A few months ago I was walking up some stairs when I felt a brief sharp sensation in my left knee and then a wet flooding feeling. Just like that, I had torn my left lateral meniscus. I spent a few weeks gathering medical opinions, curtailed my travel schedule, and scheduled the operation. I adjusted during this period, wearing a knee brace and moving in a very frontal manner. I became extremely verbally precise in my teaching since I could no longer just kick out a demo. Then I had the operation, and, despite my being assured a rapid recovery, I was sidelined with swelling and inflammation that has continued to surge unpredictably.
I’ve been insisting that I am not in pain but in discomfort. To me, pain is something that you want to curl, arch, and crawl away from. It is sharp or piercing—hitting nerve endings and causing involuntary reflexive movement. Discomfort is what more accurately describes the bloated feeling in my knee that feels as if lead has been poured into it. I’ve described the sensation as a water balloon pressed to its limit and about to burst. I also mentioned to my doctor, when I called to say that I needed it reexamined and possibly drained, that my knee felt as if it had just consumed a sickeningly excessive Thanksgiving dinner.
By now I’ve been told by more than one medical expert that I have a “high pain threshold,” but I think that it’s just that I have so many different definitions of what pain is that I find it hard to describe my current state so simply. Pain is too general and too vague a term. To me, pain is not a singular experience, but a vast range of very particular sensations for which we lack specific language, so these sensations are best conveyed through metaphor, simile, or anecdote, as I have written above.
Here are examples of different types of pain experiences: when I smash my toe against a piece of furniture, that thudding, nauseating sensation is pain. The piercing slice of a paper cut is pain. When I was little and snapped two bones in my arm, that shock and crunch was pain. When I had to have a chunk of my jaw cut out to remove my impacted wisdom teeth, that grinding feeling that gripped me in convulsive waves was pain. For the most part what I’m experiencing right now is a dense, stretched to the limit sensation of discomfort.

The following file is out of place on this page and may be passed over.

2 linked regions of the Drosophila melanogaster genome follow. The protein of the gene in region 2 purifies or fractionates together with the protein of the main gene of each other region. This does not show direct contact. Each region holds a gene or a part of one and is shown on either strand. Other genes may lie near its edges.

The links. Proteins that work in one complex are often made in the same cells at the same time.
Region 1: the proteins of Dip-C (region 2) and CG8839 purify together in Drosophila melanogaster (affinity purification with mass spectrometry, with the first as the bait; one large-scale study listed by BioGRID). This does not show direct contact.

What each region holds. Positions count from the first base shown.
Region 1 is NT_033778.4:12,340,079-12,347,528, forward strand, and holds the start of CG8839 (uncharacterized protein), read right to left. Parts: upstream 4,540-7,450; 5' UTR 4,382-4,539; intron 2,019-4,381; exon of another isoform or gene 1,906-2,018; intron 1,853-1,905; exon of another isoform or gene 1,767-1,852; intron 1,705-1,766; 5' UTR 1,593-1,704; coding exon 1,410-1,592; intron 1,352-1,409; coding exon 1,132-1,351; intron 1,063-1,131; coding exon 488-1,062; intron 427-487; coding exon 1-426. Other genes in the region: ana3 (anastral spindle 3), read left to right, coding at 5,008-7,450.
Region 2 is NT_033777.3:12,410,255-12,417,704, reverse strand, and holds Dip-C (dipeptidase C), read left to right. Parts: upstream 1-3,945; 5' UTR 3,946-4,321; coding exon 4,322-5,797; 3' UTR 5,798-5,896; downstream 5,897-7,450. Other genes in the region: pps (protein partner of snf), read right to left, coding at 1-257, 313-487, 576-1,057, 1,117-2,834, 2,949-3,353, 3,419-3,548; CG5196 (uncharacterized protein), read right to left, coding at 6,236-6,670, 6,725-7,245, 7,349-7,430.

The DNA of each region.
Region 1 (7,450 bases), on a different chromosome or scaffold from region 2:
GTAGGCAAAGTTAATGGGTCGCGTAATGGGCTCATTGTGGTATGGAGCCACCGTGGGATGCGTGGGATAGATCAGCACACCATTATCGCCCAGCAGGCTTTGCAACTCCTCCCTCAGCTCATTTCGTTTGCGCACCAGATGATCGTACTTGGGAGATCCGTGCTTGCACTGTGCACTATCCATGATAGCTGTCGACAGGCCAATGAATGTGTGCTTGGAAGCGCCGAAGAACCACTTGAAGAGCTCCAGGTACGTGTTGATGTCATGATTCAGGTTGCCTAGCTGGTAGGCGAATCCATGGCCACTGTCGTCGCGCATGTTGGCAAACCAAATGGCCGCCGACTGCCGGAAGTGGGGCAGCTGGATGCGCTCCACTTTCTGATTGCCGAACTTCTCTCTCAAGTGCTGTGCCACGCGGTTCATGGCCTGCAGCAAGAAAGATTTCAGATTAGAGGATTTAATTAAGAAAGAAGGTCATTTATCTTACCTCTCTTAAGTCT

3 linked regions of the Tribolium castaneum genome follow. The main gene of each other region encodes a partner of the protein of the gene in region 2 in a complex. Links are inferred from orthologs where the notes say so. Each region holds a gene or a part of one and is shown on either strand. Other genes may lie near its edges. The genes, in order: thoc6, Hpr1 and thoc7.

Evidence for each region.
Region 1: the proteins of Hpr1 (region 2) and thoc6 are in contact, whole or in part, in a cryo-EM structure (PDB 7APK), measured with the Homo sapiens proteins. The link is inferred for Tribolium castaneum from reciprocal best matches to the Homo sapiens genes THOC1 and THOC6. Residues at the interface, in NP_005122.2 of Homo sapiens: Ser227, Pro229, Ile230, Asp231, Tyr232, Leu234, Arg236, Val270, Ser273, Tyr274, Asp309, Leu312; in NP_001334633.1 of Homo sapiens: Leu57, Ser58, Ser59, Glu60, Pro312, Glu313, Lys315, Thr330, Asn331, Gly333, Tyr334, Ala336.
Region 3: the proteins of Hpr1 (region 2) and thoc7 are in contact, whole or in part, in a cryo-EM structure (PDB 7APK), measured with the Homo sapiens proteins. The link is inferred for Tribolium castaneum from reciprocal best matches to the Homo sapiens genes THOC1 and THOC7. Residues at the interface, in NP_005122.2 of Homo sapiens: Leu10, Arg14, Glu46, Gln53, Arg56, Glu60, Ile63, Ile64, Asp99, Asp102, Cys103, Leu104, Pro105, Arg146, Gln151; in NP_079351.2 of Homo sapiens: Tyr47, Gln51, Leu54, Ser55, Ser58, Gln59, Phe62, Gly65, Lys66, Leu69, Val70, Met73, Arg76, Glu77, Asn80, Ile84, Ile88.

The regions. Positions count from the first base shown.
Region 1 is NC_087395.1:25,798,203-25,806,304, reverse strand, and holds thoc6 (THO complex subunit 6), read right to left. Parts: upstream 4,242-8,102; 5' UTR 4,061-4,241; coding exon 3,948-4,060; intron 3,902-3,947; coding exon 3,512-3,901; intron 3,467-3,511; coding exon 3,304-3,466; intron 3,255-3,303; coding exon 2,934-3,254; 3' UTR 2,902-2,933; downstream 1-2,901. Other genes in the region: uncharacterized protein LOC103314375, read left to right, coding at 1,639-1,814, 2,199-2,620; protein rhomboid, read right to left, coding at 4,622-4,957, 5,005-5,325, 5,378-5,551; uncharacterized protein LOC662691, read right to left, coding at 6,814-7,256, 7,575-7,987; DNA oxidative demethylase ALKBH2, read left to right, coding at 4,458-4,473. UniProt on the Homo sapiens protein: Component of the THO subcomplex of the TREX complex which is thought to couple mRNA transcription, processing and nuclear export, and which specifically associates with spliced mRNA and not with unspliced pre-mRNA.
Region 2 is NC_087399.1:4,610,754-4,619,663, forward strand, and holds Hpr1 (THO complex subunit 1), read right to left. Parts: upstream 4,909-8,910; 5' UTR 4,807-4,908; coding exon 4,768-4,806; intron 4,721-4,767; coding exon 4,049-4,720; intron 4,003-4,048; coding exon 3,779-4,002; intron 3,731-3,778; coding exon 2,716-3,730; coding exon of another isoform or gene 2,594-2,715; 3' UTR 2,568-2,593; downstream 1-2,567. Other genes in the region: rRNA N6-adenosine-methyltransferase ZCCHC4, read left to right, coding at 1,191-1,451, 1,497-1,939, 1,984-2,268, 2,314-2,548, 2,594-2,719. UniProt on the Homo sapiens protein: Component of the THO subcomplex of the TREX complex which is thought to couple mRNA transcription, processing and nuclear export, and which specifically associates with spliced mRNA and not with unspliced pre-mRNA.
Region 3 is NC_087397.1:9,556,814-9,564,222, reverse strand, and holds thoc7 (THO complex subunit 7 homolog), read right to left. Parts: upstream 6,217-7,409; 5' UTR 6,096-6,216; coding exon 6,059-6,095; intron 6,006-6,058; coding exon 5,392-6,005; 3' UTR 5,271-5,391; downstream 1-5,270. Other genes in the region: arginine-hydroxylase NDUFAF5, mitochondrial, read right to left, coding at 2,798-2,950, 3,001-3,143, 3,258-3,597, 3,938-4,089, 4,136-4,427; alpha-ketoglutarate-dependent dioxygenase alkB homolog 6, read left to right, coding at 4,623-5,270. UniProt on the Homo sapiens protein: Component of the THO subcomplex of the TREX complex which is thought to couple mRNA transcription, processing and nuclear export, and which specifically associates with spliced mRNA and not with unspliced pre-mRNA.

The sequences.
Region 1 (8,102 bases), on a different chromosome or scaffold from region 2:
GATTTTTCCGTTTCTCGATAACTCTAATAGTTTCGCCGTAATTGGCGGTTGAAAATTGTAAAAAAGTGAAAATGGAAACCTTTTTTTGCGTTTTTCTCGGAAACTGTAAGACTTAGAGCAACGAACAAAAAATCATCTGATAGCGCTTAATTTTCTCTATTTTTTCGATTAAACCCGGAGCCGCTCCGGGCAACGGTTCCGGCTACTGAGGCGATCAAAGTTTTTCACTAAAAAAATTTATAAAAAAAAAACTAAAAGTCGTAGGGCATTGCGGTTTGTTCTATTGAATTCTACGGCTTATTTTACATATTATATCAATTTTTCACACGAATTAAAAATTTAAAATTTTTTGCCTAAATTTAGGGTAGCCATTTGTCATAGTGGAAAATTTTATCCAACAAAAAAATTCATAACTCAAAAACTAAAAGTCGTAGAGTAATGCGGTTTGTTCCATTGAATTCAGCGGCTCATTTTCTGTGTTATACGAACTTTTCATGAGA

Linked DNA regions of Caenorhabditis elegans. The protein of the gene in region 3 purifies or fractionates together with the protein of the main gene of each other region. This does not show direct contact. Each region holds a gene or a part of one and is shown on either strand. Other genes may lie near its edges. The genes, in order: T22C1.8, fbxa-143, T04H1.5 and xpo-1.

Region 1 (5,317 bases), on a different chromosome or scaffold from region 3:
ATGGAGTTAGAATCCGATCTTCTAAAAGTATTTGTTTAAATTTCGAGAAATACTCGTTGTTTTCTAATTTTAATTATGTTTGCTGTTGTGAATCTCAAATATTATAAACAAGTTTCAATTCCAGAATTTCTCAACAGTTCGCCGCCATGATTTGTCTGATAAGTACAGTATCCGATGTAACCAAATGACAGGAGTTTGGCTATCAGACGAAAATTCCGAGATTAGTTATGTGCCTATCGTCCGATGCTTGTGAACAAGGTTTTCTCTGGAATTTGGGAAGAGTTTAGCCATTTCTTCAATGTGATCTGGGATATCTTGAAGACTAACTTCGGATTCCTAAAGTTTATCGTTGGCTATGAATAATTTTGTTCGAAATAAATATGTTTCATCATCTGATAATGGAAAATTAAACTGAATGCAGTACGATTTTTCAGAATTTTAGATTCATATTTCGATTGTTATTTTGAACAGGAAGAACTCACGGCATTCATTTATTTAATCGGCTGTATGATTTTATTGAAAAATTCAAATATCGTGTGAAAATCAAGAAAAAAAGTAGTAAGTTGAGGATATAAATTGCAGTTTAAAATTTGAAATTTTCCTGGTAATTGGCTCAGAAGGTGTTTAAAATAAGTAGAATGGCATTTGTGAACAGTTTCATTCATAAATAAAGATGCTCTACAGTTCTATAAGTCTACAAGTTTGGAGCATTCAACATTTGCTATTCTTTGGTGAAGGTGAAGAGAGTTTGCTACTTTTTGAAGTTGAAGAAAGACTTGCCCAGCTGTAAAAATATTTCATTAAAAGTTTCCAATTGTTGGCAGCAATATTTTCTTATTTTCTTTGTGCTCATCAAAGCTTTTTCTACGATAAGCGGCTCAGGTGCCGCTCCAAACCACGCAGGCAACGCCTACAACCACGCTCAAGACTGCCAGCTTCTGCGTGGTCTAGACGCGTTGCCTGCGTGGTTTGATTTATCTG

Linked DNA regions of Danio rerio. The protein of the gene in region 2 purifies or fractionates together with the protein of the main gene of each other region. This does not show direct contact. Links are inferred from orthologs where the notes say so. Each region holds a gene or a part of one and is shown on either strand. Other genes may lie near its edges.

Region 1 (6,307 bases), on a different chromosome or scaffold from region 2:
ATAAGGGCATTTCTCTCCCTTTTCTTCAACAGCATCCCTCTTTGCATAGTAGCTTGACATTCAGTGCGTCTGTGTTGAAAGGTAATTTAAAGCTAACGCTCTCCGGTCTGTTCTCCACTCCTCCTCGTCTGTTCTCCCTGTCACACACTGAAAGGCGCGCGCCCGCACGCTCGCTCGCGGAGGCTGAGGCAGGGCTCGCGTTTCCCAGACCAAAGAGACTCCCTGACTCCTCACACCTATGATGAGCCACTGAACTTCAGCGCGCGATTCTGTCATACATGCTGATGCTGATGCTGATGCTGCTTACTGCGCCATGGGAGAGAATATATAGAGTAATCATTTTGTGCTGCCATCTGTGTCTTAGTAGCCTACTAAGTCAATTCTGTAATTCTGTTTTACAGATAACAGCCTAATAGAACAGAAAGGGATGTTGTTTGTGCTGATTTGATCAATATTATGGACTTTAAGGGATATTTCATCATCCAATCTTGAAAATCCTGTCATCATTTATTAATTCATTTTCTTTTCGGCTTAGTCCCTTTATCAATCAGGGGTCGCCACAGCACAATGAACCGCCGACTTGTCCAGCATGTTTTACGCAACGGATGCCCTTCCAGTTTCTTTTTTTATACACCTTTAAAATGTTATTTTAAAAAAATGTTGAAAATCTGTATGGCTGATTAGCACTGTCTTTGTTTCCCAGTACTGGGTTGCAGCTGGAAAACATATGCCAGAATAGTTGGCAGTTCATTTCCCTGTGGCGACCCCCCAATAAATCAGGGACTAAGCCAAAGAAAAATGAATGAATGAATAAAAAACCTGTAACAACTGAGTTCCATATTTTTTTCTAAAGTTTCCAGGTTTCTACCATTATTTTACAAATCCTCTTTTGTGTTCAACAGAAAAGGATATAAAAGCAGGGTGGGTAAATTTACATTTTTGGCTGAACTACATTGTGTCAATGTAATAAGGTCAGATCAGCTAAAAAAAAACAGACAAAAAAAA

In the past few months I have filled out countless sheets of questions asking me to rate my pain level. On a scale of 1-10, how would you rate your pain when you bend your knee to 90º? When you squat? When you run? When you walk? When you stand? I’ve been crossing out the word pain and replacing it with the word discomfort. Only one of the questionnaires I’ve filled out has asked me to describe the quality or nature of my pain with examples of descriptive words to circle. There is a problem with the vocabulary—we need a more effective semantics of pain.
Is it just because I am an asana teacher who spends enormous amounts of time working with my body that I notice this? It seems to me that there is a confounding of pain with discomfort. And just as there is a wide range of discomfort experiences, there is an equally vast spectrum of pain.
I still have a way to go in my healing process, which is frustrating, but should ultimately be okay. Have I learned from this? Yes. I’ve learned the obvious things such as compassion and patience, but I’ve learned even more about language and how it shapes our ways of thinking. Some of what I’ve learned I will gladly abandon, relieved to spend more time moving on my mat and less time thinking on my couch, forgetful of this brief period of agitated mental movement within the stillness of sedentary days.